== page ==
Tuesday, April 12, 2011

Do you want the true answer or the right answer?

Iris found another mistake in her most recent math "benchmark" test.

Her school gives multiple choice assessment tests at the beginning of each trimester to determine the appropriate class assignment and then to determine if students mastered the material. This is in addition to the state-mandated tests that they will take at the end of April. The textbook publisher writes the tests. But, as Iris has already pointed out in Error! Error! Error!, the publisher is fallible.

On her last pre-Algebra benchmark test, there was a picture of an equilateral triangle and the kids are supposed to select which choice describes the figure. Both equilateral and isosceles triangles were possible choices, but saying both was not an option.

Iris had a dilemma. The true answer is both as all equilateral triangles (all 3 sides and angles the same) are also isosceles (at least 2 equal sides and angles). But the test implied that there was only one right answer.

Which should she choose?

She had to guess. In the end, she decided that the test-writer didn't realize that all equilateral triangles are also isosceles so she had better select equilateral.

Then she came home and told me about it.

Then I emailed her math teacher, who was very annoyed with the publisher for making such a bone-headed mistake. (Do the publishers employ copy-editors?)

The teacher said that all the tests would be hand-checked so that kids were not penalized, and that they would flag that question when they used the test in subsequent years. She didn't mention alerting the publisher about the mistake.

That's too bad. So I am alerting Holt, Rinehart and Winston right now that there is a problem with their California state Mathematics Course 2: Pre-Algebra materials.

Perhaps you would like to hire my ten-year-old to copy-edit for you? She's been a proven beta-tester since she was five.

Don't miss Stanley Fish's classic gem, The True Answer and the Right Answer. I do like cranky and opinionated done well. ;-)

I agree that kids need to learn the distinction between the true answer and the right answer to get along and get along in our society. But, as Hopeless but not serious pointed out in I never really liked marshmallows, we lose something as well, when we bring up kids to perform the 'right' way.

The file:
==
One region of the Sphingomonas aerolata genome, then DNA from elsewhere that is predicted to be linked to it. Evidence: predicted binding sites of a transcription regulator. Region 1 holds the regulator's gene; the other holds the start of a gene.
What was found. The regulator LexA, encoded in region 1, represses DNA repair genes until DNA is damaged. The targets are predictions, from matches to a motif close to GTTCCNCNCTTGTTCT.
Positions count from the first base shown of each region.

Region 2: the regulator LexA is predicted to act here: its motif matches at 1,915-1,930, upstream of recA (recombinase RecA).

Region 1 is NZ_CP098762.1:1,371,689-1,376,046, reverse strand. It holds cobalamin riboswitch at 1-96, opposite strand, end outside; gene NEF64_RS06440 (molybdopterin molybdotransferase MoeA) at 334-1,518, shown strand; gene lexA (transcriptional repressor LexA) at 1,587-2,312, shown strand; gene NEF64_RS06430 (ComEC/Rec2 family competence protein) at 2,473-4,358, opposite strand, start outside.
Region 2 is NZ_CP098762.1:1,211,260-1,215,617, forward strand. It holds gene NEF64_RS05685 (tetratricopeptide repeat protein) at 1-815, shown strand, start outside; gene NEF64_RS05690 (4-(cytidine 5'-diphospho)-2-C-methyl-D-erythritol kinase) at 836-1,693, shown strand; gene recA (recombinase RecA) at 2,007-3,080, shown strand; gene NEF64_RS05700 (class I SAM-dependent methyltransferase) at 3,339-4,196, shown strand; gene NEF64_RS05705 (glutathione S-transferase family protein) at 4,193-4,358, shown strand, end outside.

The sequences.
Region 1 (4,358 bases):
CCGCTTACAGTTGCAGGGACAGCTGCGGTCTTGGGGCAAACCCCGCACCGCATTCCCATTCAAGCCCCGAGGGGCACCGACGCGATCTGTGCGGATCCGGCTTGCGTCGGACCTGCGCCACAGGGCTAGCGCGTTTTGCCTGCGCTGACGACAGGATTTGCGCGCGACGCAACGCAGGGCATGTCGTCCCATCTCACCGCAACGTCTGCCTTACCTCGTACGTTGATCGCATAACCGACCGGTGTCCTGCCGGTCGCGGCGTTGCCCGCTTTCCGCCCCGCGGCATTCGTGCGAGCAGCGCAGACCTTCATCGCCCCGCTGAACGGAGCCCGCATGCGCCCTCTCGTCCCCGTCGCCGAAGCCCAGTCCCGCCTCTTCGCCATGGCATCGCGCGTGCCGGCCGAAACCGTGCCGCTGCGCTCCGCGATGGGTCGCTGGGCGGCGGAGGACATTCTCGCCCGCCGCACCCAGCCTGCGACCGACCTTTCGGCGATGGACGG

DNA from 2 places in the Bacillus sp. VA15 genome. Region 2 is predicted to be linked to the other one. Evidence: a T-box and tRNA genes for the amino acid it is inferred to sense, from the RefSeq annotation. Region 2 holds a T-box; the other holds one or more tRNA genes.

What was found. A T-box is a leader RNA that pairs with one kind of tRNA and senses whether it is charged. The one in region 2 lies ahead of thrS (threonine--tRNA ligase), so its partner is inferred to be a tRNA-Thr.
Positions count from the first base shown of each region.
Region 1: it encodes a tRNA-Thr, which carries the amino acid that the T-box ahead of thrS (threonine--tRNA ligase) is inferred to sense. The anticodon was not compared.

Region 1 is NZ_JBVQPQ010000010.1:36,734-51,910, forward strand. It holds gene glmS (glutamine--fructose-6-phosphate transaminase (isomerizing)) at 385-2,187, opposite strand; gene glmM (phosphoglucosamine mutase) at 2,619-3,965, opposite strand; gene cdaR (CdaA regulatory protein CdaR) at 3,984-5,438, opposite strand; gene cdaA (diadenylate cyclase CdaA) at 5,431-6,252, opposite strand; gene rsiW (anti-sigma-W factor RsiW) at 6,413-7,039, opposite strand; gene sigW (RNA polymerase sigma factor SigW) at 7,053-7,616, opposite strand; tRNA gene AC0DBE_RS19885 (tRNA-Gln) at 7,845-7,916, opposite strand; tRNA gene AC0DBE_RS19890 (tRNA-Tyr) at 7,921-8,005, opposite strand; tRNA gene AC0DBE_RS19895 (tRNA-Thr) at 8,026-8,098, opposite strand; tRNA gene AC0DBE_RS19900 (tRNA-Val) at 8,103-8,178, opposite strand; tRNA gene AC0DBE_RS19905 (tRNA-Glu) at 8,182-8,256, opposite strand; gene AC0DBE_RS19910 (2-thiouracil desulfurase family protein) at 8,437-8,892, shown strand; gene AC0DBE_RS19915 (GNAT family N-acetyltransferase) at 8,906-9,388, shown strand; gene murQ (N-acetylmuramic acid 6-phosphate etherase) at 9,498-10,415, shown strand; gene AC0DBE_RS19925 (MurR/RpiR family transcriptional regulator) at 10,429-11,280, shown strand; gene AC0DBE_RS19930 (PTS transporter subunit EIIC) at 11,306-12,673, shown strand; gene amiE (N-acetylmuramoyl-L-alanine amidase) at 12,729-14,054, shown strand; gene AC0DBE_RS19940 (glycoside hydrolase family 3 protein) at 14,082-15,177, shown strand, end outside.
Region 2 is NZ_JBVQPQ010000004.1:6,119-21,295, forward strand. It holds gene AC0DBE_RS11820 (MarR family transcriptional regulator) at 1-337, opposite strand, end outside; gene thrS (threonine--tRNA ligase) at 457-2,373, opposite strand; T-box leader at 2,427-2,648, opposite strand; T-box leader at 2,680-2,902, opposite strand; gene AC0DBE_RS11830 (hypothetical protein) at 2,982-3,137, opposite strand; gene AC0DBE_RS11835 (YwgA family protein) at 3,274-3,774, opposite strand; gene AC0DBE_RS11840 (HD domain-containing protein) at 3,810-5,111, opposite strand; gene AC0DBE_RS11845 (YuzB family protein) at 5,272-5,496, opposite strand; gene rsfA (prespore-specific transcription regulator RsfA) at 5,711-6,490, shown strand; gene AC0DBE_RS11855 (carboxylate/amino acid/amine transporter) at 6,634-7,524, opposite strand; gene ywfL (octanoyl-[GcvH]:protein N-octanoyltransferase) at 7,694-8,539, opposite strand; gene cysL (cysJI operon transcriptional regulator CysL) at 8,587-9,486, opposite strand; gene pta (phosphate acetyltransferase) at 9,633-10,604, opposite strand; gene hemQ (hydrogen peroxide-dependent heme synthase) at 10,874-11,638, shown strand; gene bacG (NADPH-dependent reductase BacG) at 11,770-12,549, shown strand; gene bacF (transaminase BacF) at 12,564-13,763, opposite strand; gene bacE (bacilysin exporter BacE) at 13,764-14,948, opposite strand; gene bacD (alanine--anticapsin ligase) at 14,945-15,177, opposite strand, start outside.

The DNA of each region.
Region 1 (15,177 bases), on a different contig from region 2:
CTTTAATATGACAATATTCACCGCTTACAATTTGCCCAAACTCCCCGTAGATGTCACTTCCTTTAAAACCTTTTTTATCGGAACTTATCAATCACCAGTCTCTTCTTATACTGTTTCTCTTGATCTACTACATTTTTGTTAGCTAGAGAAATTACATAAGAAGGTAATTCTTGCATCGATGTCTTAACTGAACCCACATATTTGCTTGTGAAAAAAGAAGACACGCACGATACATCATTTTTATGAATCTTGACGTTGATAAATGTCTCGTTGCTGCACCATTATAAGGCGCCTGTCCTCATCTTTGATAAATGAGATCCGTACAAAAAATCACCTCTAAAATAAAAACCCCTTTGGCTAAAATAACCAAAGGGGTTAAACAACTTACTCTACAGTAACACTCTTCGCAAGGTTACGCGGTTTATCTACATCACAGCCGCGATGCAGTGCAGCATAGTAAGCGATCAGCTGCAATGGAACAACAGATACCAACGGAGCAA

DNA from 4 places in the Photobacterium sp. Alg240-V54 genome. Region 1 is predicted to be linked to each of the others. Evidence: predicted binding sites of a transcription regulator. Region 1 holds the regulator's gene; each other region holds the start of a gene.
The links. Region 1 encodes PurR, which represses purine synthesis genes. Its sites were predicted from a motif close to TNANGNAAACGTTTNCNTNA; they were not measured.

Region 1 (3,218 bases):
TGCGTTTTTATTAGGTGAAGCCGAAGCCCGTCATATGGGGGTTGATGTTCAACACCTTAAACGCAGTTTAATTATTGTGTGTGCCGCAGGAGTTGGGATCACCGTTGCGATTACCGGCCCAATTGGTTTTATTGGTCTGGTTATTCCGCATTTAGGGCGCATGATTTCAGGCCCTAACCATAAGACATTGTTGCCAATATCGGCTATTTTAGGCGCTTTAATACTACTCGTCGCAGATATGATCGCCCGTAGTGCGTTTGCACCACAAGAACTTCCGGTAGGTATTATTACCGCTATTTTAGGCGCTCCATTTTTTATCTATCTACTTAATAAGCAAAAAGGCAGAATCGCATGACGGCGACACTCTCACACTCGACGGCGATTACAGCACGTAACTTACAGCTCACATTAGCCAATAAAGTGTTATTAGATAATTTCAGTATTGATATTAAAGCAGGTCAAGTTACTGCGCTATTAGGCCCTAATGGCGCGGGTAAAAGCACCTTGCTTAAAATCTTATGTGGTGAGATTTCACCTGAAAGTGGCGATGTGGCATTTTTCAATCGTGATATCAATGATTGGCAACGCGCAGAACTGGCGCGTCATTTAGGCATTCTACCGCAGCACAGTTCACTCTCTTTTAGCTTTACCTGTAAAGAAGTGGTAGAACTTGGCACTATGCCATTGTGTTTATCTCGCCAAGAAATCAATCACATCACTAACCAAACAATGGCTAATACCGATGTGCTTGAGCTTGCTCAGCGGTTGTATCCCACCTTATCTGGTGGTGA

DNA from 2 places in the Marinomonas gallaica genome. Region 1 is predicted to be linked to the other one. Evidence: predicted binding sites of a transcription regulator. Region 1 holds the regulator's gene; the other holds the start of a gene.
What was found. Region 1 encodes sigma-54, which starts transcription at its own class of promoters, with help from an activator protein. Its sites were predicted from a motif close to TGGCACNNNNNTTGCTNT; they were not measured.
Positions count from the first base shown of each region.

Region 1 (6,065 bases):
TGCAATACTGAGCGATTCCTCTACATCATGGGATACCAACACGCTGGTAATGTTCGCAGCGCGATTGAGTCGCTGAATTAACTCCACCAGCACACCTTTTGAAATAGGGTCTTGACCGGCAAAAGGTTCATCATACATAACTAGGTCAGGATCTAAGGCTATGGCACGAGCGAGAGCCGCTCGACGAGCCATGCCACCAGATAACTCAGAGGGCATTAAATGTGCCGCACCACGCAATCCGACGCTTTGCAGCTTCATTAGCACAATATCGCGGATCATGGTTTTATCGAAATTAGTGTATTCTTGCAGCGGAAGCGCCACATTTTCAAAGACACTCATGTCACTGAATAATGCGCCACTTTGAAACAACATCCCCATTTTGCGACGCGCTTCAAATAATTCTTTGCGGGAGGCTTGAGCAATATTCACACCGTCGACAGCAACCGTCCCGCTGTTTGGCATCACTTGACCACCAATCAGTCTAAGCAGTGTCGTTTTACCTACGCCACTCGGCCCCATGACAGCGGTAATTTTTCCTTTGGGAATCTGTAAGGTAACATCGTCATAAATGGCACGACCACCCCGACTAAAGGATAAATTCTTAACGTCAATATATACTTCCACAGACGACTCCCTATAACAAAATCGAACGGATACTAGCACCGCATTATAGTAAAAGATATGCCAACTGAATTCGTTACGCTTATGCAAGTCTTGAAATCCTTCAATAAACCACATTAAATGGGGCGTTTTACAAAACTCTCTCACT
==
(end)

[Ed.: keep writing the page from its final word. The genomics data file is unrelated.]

6 comments:

  1. She is just like my son, who found three errors on his SAT (on which
    he got a perfect score!!!)
    He told his teachers and the SAT people, but they didn't act surprised.
    I think the kids take too many tests.

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  2. I think that question has been around far longer than that particular test as I remember the same question from my own childhood, and I remember pointing it out to my teacher and my parents at the time, along with other errors. Of course that was decades ago in a different state.

    I am not convinced that testing always tests one's abilities to learn or accumulate knowledge but rather one's ability to interpret expectations and provide the "right" answer. This in turn is deemed predictive of how well one might adapt.

    But then, perhaps I am growing increasingly cynical with the passage of time.

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  3. Ha! I just had an argument with my partner over whether squares were also rectangles (of course they are- but it occurs to me that if we teach 'basic shapes' in e.g. toddler puzzles so differently from 'geometrically defined shapes' in class, we are asking for trouble).
    Anyway, I also remember a time when I was learning to take standardized tests and I went through similar issues. I don't think it's 'cynical' at all to tell kids to find the 'right' answer rather than the true answer... it's an important distinction.

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  5. The mistake Iris caught is one that comes up a lot. Elementary scool and middle school teachers and textbooks often have problem with the seemingly simple concept of every element of one set being an element of a larger set: the idea that every square is also a rhombus, or that every rectangle is also a trapezoid, and so on. If you can't insist on formal definitions for geometric shapes, where can you? One doesn't always need to use language formally and carefully, but sometimes you do have to, and basic shapes are a good place to practice. You might object (ok, readers of this blog won't object, but some people do object) that defintions of shapes are mere pedantry, but later, when the fallacy is "he's not a person, he's a defendant!" the stakes are higher!

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  6. Anonymous18:08

    I love the last comment. Such a good point. As far as bringing kids up to know right vs. true answer, I think kids primarily learn from watching you the parent, and if you navigate society successfully, while still maintaining your integrity, most probably they will too. Keep talking to them, though. Sometimes, as you've discovered, it does need to be spelled out.

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